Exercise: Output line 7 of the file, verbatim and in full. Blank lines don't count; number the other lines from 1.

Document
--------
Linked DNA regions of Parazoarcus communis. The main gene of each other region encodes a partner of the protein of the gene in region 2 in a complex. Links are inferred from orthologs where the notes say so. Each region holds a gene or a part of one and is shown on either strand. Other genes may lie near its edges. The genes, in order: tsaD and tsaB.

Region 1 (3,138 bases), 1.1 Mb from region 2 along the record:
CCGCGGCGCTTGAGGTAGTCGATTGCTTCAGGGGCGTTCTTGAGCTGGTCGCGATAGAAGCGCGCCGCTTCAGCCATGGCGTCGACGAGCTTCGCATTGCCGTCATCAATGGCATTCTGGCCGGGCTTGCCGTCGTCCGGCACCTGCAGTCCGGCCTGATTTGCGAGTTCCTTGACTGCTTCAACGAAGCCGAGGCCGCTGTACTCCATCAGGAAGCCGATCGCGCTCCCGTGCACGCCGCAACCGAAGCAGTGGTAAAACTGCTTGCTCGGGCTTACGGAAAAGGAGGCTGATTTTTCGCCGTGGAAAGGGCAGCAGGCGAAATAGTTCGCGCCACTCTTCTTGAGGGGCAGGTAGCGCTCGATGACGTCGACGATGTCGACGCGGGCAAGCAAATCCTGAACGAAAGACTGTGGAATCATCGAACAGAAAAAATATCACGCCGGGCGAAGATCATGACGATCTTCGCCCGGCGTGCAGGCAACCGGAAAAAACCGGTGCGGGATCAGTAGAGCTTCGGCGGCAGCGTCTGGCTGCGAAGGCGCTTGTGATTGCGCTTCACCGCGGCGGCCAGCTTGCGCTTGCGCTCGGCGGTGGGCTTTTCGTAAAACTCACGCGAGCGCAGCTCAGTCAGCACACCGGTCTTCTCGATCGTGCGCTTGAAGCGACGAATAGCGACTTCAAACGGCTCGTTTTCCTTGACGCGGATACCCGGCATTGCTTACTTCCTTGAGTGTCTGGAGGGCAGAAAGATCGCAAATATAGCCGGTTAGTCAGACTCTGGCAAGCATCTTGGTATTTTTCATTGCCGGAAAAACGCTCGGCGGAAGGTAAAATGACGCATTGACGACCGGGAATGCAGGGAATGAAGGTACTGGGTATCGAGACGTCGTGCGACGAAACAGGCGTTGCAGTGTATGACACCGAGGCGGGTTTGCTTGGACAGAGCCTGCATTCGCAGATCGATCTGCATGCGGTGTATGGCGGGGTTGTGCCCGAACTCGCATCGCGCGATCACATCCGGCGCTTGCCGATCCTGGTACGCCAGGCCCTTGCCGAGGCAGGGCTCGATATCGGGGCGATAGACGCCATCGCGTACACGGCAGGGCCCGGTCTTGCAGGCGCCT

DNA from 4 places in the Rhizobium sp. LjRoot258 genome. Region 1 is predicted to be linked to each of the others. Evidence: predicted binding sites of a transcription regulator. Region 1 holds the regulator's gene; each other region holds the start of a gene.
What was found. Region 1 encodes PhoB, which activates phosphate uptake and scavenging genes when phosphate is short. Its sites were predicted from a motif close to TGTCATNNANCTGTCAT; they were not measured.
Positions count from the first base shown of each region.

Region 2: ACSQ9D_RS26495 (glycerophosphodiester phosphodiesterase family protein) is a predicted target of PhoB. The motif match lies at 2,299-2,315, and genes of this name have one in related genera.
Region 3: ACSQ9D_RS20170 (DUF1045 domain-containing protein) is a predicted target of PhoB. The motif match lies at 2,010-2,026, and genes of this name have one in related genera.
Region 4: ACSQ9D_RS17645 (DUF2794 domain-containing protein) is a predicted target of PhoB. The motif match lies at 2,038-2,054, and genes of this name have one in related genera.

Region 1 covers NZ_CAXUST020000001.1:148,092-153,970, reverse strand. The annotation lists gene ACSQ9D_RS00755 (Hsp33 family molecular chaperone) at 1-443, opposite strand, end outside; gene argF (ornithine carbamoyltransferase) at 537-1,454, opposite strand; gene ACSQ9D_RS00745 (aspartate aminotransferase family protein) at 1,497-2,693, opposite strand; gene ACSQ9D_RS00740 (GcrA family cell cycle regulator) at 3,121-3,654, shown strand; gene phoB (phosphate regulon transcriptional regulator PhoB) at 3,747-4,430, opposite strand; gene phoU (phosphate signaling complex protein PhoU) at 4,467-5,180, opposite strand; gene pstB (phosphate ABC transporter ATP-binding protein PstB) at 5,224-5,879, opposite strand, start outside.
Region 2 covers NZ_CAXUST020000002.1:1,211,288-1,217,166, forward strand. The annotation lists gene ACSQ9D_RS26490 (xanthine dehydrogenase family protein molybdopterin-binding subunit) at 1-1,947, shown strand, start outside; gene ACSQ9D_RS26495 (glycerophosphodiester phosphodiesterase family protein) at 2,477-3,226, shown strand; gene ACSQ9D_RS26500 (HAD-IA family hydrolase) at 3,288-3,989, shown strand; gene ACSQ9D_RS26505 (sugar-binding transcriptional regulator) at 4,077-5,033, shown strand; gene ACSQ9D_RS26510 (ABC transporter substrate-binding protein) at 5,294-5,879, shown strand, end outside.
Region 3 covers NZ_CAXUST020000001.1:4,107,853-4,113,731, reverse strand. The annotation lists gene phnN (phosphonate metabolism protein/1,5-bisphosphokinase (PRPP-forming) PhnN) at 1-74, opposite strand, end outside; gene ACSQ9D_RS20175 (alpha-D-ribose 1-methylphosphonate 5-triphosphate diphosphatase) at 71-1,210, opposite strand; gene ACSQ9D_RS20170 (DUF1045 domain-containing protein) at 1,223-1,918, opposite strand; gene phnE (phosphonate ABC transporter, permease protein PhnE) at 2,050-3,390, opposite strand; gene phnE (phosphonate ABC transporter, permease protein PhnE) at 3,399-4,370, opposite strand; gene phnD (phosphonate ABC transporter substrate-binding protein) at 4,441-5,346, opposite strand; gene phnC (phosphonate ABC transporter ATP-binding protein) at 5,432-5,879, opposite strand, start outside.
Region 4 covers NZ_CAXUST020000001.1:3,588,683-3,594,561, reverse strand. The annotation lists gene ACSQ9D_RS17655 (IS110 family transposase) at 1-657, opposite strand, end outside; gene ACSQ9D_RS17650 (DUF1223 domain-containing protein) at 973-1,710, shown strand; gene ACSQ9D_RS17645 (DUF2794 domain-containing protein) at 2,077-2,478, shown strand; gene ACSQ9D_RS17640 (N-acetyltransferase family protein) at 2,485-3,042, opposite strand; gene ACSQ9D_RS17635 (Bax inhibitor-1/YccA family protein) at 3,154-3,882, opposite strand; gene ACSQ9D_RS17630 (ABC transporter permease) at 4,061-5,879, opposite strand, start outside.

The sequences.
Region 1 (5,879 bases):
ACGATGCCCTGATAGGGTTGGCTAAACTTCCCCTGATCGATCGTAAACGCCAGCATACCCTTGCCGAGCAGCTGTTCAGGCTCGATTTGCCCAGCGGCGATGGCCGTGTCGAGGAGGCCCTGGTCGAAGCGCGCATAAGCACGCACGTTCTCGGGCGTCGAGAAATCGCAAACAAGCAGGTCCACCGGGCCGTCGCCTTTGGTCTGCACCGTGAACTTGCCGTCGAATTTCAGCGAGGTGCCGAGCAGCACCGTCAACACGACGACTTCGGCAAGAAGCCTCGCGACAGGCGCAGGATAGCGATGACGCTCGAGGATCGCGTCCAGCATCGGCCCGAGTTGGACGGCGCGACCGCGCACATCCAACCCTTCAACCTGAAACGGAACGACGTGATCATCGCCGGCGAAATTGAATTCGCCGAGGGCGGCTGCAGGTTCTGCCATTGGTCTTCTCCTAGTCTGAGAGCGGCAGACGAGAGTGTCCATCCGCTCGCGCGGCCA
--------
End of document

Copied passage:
Region 2: ACSQ9D_RS26495 (glycerophosphodiester phosphodiesterase family protein) is a predicted target of PhoB. The motif match lies at 2,299-2,315, and genes of this name have one in related genera.